Good evening from a soggy and pleasantly cold Arizona. Almost makes me think of winter today and definitely has me reflecting on the fact that 31 years ago today (or more likely tomorrow by the time I get this written and posted) I acquired my copy of the only triple album I’ve ever owned – Sandinista! Last year we were all drawn in to the rumour and then soft confirmation that a 30th anniversary special Legacy edition of the 4th Clash album was going to surface with added ‘rare’ material. Speculation was rife that we’d get unreleased tracks or better still an excellent live document of the band circa 1980/1. However more than a year later that ship has obviously now sailed with Sony confirming it wasn’t to be. Perhaps the 35th anniversary will see the vaults finally opened up.
I mentioned it on Facebook today (the anniversary) and it led to some good discussion as to the merits of the album which are worth a look. As I wrote there I remember clearly buying it on release and being a bit confused, a bit shocked and rather annoyed that this wasn’t The Clash as I knew them or at least expected. I was only 13 at the time and if you asked me then or even a few years later I would have placed Sandinista! as my least favourite Clash album (excluding Cut The Crap – different parameters altogether). As the years rolled by and my maturity arrived the album was revisited time and time again, instead of my initial feeling of five or six good songs, there were suddenly a dozen. A few years later more than half the album was obviously brilliant and by the time the 90’s rolled around I realised that most of the album was excellent – one of the most ambitious, challenging and bold records ever made. You can argue that it’s not the best Clash album but it may well be the most interesting and certainly contains some of Joe’s best lyrics. Beyond all that remember how quickly it was made and so soon after the brilliance of London Calling, also think of how many new barriers were broken down in particular by Mick and Topper. The band released 55 songs plus Bankrobber within 12 months, unheard of output. Brilliant stuff indeed, at a later time we’ll try and determine the best Clash albums whilst remembering there are no wrong answers. Happy anniversary then to Sandinista! and its far reaching, sometimes ugly beauty – an album that will last a lifetime.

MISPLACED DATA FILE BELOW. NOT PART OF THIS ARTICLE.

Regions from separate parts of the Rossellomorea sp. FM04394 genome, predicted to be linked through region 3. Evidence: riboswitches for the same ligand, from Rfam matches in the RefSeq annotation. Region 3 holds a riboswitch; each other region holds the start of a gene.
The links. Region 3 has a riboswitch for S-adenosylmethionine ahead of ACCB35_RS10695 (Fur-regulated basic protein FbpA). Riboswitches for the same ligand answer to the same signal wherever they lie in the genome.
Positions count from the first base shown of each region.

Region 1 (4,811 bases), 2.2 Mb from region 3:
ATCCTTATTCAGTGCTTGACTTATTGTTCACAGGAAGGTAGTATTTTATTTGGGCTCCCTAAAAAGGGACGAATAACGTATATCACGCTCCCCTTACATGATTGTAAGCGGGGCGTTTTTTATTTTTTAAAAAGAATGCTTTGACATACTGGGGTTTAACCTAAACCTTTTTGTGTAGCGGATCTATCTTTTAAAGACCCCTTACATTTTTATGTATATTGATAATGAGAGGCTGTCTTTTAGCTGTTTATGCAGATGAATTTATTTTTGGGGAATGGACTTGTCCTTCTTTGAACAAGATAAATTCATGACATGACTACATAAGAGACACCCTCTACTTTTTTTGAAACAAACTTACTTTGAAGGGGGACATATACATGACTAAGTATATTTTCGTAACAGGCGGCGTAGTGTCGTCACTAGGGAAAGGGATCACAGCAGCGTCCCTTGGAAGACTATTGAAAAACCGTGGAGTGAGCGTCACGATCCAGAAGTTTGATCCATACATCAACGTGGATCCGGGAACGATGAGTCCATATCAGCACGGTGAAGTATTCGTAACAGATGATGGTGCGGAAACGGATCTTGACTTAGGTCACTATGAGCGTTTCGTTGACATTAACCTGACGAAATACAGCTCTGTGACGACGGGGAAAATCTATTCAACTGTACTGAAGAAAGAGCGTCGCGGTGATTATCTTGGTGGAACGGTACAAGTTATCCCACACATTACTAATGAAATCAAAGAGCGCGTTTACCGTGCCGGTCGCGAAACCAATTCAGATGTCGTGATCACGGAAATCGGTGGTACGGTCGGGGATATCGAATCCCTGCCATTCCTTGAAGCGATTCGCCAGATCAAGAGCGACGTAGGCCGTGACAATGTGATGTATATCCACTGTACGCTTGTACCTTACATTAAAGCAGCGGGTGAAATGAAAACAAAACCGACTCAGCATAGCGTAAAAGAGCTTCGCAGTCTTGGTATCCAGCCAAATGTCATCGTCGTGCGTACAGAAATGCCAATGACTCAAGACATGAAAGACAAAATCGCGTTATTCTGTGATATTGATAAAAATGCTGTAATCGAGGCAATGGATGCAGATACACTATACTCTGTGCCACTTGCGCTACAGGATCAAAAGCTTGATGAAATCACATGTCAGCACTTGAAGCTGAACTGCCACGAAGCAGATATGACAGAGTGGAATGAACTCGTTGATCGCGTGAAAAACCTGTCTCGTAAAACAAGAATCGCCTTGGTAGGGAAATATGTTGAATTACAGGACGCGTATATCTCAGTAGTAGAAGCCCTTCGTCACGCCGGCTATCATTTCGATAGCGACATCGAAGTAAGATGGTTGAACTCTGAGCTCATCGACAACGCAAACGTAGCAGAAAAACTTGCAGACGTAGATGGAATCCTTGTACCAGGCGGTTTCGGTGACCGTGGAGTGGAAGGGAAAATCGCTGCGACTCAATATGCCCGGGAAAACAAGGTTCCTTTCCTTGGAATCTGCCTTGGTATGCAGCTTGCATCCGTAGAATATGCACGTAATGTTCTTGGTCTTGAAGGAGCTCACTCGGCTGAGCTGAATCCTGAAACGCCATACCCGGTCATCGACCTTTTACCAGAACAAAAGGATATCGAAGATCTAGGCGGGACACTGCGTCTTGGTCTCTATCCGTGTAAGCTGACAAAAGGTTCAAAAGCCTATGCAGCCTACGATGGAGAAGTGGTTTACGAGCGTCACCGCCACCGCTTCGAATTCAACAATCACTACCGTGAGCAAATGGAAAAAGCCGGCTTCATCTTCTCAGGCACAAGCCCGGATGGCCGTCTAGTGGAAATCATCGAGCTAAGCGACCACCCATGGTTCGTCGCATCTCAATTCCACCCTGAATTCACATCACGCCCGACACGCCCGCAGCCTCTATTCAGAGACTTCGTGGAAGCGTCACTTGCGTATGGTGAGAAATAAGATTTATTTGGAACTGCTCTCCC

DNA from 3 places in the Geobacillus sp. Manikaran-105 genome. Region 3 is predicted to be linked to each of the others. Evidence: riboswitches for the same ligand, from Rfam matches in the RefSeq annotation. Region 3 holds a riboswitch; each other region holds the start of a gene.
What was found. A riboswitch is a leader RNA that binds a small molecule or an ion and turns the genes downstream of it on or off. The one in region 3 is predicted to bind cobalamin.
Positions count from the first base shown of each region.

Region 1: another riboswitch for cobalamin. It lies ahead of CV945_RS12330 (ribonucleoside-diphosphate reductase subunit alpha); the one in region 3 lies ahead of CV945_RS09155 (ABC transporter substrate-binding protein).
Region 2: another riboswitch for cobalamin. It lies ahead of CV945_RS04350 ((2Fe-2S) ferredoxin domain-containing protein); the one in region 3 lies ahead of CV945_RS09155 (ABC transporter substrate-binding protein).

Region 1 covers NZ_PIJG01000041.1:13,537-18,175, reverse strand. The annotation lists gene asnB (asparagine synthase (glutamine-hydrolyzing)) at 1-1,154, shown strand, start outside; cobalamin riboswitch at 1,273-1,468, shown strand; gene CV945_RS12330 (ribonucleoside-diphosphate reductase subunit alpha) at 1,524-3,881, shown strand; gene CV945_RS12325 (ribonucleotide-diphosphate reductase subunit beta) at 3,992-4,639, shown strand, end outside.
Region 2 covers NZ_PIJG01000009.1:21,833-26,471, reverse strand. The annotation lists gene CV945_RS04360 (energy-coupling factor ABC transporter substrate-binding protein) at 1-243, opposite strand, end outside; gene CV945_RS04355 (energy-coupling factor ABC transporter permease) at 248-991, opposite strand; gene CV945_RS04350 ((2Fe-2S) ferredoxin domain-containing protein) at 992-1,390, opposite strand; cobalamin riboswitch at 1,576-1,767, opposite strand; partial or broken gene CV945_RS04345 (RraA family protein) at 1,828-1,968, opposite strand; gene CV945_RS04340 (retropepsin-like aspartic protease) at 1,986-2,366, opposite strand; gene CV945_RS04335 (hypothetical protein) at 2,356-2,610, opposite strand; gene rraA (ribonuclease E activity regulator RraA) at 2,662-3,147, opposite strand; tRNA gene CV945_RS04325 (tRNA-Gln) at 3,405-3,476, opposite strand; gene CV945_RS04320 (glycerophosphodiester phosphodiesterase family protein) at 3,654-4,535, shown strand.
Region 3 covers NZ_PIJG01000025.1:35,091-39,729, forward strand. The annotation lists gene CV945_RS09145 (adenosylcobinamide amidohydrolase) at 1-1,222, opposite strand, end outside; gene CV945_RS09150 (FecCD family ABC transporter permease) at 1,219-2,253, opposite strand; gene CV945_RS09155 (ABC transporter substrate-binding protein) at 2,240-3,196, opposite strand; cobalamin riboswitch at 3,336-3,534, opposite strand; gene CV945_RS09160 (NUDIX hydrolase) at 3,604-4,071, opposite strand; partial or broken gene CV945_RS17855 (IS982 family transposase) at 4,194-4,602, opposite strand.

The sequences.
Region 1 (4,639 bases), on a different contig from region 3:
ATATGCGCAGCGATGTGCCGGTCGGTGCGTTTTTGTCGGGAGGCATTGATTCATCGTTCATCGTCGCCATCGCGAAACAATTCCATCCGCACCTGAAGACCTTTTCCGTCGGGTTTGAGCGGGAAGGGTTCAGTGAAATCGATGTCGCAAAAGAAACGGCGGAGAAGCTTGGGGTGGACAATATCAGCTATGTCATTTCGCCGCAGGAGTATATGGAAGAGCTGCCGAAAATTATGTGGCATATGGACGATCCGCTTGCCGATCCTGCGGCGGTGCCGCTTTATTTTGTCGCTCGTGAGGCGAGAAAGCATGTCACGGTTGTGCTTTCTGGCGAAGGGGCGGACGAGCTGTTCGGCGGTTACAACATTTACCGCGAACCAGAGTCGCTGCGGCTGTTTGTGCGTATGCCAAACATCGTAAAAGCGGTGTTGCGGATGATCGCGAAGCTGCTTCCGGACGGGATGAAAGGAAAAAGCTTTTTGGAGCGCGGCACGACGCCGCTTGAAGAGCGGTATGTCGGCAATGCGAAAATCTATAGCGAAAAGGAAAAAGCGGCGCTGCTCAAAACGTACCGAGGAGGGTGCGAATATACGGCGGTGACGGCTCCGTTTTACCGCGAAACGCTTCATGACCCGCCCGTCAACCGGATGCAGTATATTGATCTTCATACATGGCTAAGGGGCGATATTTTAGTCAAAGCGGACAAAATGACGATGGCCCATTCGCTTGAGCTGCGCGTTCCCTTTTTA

Sorry for the brief detour there, I owe it to myself and to you to share a few more guest contributions about the Justice Tonight tour, specifically the final night in Glasgow which ended everything on quite a high. Glasgow as you all know holds it place high in the list of cities with Clash lore and with that, great affection for the band. There are a number of rumours/quotes doing the rounds about whether this concept might be revisited in 2012 and whilst I naturally have no inside track on that knowledge I’ll say only that many rumours concerning Mick Jones in the last few years have come to fruition. We’ve just been through the most active 3 years Mick has seen since I don’t when, the early 90’s I’d guess. I hope that doesn’t signal the end of that spell but only Mick knows what he’s doing next – what is apparent is that he is thoroughly enjoying playing live. Glasgow then; please join me in thanking Geoff (via Martin who provided us with his summaries of London and Liverpool) for the overview beneath:
Based on the Liverpool start time we arrived at 8.20 only to find The Farm ending their set with All Together Now. Pete Wylie then launched straight away into his set of: Come Back, Better Scream, The Day That Margaret Thatcher Dies, Story of the Blues (with a neat little segued start of Drift Away as a tribute to Dobie Gray who passed away this week) Heart as big as Liverpool and ended with Sinful. I Have to say I was really impressed with his set, fantastic sound and vocals (despite the ‘hometown hangover’ from the previous evening) ably backed up by Joe, Paul and co Mick then took centre stage sharing vocal duties with Pete and James Allan from Glasvegas.